It’s still wild to me, and quite a pleasure, to be typing “Orange Bowl Preview” into that box up there. The incredible ride of this football season makes its final approach tomorrow night, already secure in our hearts, ready to bridge the gap into next year. For an encore, the 2022 Vols can earn the sixth 11-win season since 1970, and join this impressive list:
Multiple Top 10 Wins in a Season (since 1972)
- 2006: #9 California, #10 Georgia
- 1999: #10 Georgia, #10 Alabama
- 1998: #2 Florida, #7 Georgia, #10 Arkansas, #2 Florida State
- 1989: #6 UCLA, #4 Auburn, #10 Arkansas
- 1985: #1 Auburn, #2 Miami
Thin the list to Top 7 wins, which the Vols would have a pair of if they beat Clemson, and you’re down to the last three on that list, and this season. This, again, is the generational company this team is keeping.
How can it happen? Three big questions for tomorrow night:
What’s the intersection of Tennessee’s offense without Hooker and Hyatt with how much better Tennessee’s defense can play to make up the difference? The Vols come to Miami leading the nation in points per game, yards per play, and are the only non-service-academy to average 10+ yards per pass attempt. If there’s a drop-off – hard to do anything else when you’re number one – how much of that could be replaced by an improvement from Tennessee’s defense?
Can Cade Klubnik join Anthony Richardson, Bryce Young, Stetson Bennett, and Spencer Rattler as quarterbacks to average 8.8+ yards per attempt against the Vol defense? After those four, no one else hit more than 6.7 against UT this season. Richardson, Bennett, and Rattler all went for 10+.
Klubnik hit 11.6 yards per attempt against North Carolina; D.J. Uiagalelei peaked at 9.0 against Wake Forest, 8.8 against Florida State. His lows came in the two losses, by far: 4.9 with Notre Dame keeping everything in front of them, and a disastrous 3.4 while completing just 28% of his passes against South Carolina.
One of the biggest places we may see this intersection: Tennessee’s explosiveness. The Vols are first in the nation in 30+ yard plays with 50, 4.2 per game. Hilariously, North Texas and Western Kentucky are tied for second with 47, both having played 14 games. The Vols still found explosiveness with Joe Milton at quarterback through the ground game at Vanderbilt. Can Tennessee still take the top off against Clemson’s defense?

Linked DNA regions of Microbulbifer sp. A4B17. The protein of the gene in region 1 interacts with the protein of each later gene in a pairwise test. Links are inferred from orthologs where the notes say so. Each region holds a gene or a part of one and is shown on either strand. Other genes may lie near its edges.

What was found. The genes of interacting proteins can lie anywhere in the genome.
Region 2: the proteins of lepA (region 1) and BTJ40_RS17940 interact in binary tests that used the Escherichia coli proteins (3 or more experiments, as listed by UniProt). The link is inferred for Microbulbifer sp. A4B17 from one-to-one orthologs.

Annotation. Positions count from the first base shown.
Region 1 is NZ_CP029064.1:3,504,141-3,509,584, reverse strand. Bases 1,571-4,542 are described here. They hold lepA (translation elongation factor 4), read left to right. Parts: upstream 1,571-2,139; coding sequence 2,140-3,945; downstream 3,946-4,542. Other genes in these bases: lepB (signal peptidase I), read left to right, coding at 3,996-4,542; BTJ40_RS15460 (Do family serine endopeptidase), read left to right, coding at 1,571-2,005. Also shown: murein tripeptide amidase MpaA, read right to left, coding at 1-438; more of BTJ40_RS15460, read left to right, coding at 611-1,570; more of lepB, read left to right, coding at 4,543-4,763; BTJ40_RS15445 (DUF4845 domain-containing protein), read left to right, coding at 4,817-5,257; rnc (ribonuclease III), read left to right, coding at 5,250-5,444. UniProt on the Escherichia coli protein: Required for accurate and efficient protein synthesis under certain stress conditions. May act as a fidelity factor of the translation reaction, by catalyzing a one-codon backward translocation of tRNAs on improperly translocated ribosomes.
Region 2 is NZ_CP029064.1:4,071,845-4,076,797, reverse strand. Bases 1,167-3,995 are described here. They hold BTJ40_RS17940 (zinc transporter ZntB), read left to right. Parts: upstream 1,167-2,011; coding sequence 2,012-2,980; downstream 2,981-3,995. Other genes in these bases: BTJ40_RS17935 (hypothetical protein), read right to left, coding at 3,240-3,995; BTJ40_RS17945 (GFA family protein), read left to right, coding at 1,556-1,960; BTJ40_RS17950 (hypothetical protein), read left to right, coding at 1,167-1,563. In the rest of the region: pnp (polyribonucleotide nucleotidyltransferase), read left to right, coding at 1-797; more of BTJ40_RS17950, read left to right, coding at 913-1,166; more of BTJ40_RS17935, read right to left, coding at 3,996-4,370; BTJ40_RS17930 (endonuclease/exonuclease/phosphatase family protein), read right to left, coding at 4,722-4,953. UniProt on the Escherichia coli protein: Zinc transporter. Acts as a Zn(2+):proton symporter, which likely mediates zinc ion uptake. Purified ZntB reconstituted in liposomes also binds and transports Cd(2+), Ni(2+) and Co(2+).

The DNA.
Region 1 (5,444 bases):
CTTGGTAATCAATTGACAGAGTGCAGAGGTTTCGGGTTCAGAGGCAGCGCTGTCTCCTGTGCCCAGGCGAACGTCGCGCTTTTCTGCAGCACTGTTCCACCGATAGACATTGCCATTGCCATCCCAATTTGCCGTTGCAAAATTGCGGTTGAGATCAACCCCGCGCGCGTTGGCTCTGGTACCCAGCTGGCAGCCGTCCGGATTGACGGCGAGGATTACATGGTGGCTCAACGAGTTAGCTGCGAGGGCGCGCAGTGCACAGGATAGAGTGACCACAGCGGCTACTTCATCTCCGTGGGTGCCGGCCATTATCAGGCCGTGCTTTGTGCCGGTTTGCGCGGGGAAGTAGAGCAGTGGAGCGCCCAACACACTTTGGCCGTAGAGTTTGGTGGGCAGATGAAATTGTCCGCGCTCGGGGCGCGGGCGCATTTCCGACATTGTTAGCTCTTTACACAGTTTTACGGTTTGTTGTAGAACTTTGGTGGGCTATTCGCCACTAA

Can Tennessee use Clemson’s own success against them? Coaches who have won at an extremely high level are often slowest to change, because why would you? So as college football has become more aggressive overall in going for it on fourth down, Clemson…has not.
On fourth down, the Tigers have gone for it just nine times. They are one of just four teams in the single digits there nationally, and the only one who has played 13 games. Clemson punts 4.8 times per game. The Vols, by comparison, punt just 2.6 times per game, sixth fewest in the nation.
Tennessee’s success sometimes comes down to how many stops they get. The Tigers, at least on paper, appear much more willing to give you the ball back.
Will what stops Tennessee best – sacks and penalties – show up again? We first looked at this when the Vols were set to take on Georgia: Tennessee punted just six times in wins over Florida, LSU, Alabama, and Kentucky. Five of those came with UT leading by two-plus possessions. But four of them happened because of sacks or offensive pass interference penalties. Then in Athens, Tennessee punted four times, three because of sacks or penalties.
Against Missouri, the Vols punted out of halftime after a sack. But their other punt came when leading by 25 points. At South Carolina, with every possession clearly valuable, the Vols punted down 14-7 after a holding call, punted on the opening drive of the third quarter, then punted on another offensive pass interference call.
So with Hendon Hooker as the starter, Tennessee punted 15 times in seven SEC games. Of those 15 punts, 10 happened because of a sack or penalty. Two others came with the Vols leading by 14+ points.
With Joe Milton at Vanderbilt, the Vols punted four times, and never due to a sack or penalty. But two of those came after UT was ahead 42+ points. Again: it’ll look different, and it previously looked like the best offense in America. But I’ll be curious to see how the pass protection, in particular, changes with Milton involved. That remains Tennessee’s greatest area of improvement from 2021, and could be a deciding factor in the game that’ll bridge 2022 and 2023.
It’s an incredible opportunity at the end of an incredible season. One more for this group’s story, and our first look at what’s to come.
Friday, 8:00 PM ET, ESPN.